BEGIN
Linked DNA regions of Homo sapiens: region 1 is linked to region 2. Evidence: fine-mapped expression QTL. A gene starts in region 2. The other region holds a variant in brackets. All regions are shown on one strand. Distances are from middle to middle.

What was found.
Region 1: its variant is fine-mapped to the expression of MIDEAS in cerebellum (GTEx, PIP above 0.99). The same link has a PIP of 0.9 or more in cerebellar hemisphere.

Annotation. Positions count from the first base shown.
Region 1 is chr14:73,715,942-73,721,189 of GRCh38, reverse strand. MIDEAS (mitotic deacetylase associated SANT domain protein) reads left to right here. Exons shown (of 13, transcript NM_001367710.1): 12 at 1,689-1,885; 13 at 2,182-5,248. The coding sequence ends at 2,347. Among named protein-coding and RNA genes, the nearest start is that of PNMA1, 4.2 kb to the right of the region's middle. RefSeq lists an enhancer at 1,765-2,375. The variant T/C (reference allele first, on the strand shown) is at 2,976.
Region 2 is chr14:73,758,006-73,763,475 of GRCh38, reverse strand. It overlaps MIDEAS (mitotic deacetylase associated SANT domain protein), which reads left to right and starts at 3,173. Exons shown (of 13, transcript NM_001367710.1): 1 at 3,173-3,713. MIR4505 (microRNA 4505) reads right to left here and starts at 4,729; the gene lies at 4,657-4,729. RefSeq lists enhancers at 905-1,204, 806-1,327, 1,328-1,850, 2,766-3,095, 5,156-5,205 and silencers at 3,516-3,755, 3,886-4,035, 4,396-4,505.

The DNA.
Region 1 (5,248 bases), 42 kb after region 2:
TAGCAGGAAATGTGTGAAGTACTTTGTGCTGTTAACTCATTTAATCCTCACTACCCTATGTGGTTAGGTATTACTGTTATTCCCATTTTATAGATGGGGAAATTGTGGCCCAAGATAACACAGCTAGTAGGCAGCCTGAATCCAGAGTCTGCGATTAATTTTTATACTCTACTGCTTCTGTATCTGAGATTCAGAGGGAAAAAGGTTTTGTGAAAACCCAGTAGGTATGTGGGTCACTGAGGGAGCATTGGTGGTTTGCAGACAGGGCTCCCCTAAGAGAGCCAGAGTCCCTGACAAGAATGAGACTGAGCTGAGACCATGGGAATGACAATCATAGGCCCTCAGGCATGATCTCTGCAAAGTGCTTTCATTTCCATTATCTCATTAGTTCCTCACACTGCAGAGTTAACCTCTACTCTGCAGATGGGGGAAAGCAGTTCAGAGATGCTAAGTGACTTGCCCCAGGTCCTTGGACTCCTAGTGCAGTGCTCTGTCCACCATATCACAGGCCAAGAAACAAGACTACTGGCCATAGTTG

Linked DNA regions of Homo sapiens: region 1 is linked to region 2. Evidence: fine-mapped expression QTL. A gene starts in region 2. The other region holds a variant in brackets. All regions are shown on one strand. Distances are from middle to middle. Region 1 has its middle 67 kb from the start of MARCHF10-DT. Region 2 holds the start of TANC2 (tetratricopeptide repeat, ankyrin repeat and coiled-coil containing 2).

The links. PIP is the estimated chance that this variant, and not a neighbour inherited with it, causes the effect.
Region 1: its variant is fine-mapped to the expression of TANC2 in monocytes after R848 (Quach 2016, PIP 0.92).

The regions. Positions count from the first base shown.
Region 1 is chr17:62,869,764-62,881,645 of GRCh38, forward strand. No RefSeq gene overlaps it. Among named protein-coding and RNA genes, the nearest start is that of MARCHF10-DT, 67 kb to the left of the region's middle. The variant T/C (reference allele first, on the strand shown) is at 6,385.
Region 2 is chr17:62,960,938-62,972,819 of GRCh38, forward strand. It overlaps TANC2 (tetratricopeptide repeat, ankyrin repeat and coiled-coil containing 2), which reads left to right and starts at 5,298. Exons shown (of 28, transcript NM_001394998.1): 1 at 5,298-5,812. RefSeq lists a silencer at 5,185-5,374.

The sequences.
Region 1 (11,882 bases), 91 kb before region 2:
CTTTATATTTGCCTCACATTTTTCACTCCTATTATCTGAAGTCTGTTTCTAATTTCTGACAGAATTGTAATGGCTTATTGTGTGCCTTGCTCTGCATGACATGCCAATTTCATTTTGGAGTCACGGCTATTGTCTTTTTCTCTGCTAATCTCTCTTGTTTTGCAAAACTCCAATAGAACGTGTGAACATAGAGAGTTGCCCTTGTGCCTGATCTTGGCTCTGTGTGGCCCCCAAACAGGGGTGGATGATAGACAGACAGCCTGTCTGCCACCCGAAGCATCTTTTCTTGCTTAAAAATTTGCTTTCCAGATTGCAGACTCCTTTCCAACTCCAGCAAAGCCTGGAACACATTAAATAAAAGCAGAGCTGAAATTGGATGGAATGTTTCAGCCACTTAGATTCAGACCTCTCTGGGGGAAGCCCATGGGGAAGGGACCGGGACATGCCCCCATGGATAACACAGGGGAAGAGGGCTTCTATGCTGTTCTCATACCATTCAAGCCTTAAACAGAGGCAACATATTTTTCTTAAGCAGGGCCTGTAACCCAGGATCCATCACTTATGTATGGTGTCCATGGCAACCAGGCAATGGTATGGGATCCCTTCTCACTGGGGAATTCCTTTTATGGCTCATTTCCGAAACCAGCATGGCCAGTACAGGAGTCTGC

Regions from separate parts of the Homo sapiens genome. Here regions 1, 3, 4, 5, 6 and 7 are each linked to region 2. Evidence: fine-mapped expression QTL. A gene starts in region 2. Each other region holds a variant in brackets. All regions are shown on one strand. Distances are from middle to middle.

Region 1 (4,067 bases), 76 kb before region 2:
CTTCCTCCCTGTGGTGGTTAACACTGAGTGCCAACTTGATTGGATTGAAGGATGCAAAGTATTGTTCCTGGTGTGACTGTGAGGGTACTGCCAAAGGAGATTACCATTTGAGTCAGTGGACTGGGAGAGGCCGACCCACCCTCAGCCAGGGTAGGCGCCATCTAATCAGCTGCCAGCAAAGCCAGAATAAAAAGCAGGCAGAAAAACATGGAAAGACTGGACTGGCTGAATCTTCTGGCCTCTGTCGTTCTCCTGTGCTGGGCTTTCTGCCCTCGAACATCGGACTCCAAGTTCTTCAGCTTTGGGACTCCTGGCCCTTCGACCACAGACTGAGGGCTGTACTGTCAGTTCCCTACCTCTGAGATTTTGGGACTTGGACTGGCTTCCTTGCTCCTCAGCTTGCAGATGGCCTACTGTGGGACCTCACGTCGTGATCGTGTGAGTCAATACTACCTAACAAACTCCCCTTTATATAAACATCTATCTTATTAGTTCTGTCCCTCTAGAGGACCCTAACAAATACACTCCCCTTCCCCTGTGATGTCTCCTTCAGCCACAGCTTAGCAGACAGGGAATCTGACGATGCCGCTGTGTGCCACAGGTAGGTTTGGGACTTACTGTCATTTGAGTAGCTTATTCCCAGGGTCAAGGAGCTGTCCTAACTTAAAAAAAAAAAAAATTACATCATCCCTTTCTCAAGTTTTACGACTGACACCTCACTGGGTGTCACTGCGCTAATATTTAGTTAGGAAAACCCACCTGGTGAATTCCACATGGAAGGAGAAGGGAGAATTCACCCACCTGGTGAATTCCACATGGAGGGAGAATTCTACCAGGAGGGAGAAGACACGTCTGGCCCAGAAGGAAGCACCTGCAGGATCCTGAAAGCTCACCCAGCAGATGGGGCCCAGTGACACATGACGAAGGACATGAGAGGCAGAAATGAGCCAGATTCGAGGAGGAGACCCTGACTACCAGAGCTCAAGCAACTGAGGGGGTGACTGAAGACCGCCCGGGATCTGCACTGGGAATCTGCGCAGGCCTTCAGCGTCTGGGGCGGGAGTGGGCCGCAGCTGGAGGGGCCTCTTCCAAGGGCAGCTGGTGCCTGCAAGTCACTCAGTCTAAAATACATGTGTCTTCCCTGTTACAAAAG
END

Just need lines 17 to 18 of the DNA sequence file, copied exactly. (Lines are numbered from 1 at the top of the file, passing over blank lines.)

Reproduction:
Region 1 (11,882 bases), 91 kb before region 2:
CTTTATATTTGCCTCACATTTTTCACTCCTATTATCTGAAGTCTGTTTCTAATTTCTGACAGAATTGTAATGGCTTATTGTGTGCCTTGCTCTGCATGACATGCCAATTTCATTTTGGAGTCACGGCTATTGTCTTTTTCTCTGCTAATCTCTCTTGTTTTGCAAAACTCCAATAGAACGTGTGAACATAGAGAGTTGCCCTTGTGCCTGATCTTGGCTCTGTGTGGCCCCCAAACAGGGGTGGATGATAGACAGACAGCCTGTCTGCCACCCGAAGCATCTTTTCTTGCTTAAAAATTTGCTTTCCAGATTGCAGACTCCTTTCCAACTCCAGCAAAGCCTGGAACACATTAAATAAAAGCAGAGCTGAAATTGGATGGAATGTTTCAGCCACTTAGATTCAGACCTCTCTGGGGGAAGCCCATGGGGAAGGGACCGGGACATGCCCCCATGGATAACACAGGGGAAGAGGGCTTCTATGCTGTTCTCATACCATTCAAGCCTTAAACAGAGGCAACATATTTTTCTTAAGCAGGGCCTGTAACCCAGGATCCATCACTTATGTATGGTGTCCATGGCAACCAGGCAATGGTATGGGATCCCTTCTCACTGGGGAATTCCTTTTATGGCTCATTTCCGAAACCAGCATGGCCAGTACAGGAGTCTGC